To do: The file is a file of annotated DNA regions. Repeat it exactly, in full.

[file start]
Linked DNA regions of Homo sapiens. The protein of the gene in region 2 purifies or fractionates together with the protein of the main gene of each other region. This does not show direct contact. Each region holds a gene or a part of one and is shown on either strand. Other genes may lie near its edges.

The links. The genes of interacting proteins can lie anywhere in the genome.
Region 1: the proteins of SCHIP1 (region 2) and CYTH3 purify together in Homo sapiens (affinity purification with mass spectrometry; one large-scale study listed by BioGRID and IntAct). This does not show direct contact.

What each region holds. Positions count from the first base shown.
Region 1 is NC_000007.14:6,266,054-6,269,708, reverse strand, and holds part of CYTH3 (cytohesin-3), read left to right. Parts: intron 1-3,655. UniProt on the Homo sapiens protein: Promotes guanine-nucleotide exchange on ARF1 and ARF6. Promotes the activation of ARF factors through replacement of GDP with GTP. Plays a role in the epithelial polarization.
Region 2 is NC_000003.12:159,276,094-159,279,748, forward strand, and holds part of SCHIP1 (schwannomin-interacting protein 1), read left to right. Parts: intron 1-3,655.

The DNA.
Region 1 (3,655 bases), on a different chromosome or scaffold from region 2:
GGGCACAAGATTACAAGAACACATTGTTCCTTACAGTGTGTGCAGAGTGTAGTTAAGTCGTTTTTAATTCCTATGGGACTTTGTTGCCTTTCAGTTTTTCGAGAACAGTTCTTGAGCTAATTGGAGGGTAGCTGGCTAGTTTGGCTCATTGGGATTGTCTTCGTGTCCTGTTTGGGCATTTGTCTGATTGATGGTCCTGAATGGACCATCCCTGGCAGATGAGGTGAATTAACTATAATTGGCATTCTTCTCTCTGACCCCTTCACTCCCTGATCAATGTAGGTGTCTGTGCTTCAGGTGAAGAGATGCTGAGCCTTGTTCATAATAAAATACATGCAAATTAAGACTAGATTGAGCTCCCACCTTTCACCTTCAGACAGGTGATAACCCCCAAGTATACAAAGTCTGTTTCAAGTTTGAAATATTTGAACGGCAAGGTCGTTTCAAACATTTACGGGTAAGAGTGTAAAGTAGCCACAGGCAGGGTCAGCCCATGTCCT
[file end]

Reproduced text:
Linked DNA regions of Homo sapiens. The protein of the gene in region 2 purifies or fractionates together with the protein of the main gene of each other region. This does not show direct contact. Each region holds a gene or a part of one and is shown on either strand. Other genes may lie near its edges.

The links. The genes of interacting proteins can lie anywhere in the genome.
Region 1: the proteins of SCHIP1 (region 2) and CYTH3 purify together in Homo sapiens (affinity purification with mass spectrometry; one large-scale study listed by BioGRID and IntAct). This does not show direct contact.

What each region holds. Positions count from the first base shown.
Region 1 is NC_000007.14:6,266,054-6,269,708, reverse strand, and holds part of CYTH3 (cytohesin-3), read left to right. Parts: intron 1-3,655. UniProt on the Homo sapiens protein: Promotes guanine-nucleotide exchange on ARF1 and ARF6. Promotes the activation of ARF factors through replacement of GDP with GTP. Plays a role in the epithelial polarization.
Region 2 is NC_000003.12:159,276,094-159,279,748, forward strand, and holds part of SCHIP1 (schwannomin-interacting protein 1), read left to right. Parts: intron 1-3,655.

The DNA.
Region 1 (3,655 bases), on a different chromosome or scaffold from region 2:
GGGCACAAGATTACAAGAACACATTGTTCCTTACAGTGTGTGCAGAGTGTAGTTAAGTCGTTTTTAATTCCTATGGGACTTTGTTGCCTTTCAGTTTTTCGAGAACAGTTCTTGAGCTAATTGGAGGGTAGCTGGCTAGTTTGGCTCATTGGGATTGTCTTCGTGTCCTGTTTGGGCATTTGTCTGATTGATGGTCCTGAATGGACCATCCCTGGCAGATGAGGTGAATTAACTATAATTGGCATTCTTCTCTCTGACCCCTTCACTCCCTGATCAATGTAGGTGTCTGTGCTTCAGGTGAAGAGATGCTGAGCCTTGTTCATAATAAAATACATGCAAATTAAGACTAGATTGAGCTCCCACCTTTCACCTTCAGACAGGTGATAACCCCCAAGTATACAAAGTCTGTTTCAAGTTTGAAATATTTGAACGGCAAGGTCGTTTCAAACATTTACGGGTAAGAGTGTAAAGTAGCCACAGGCAGGGTCAGCCCATGTCCT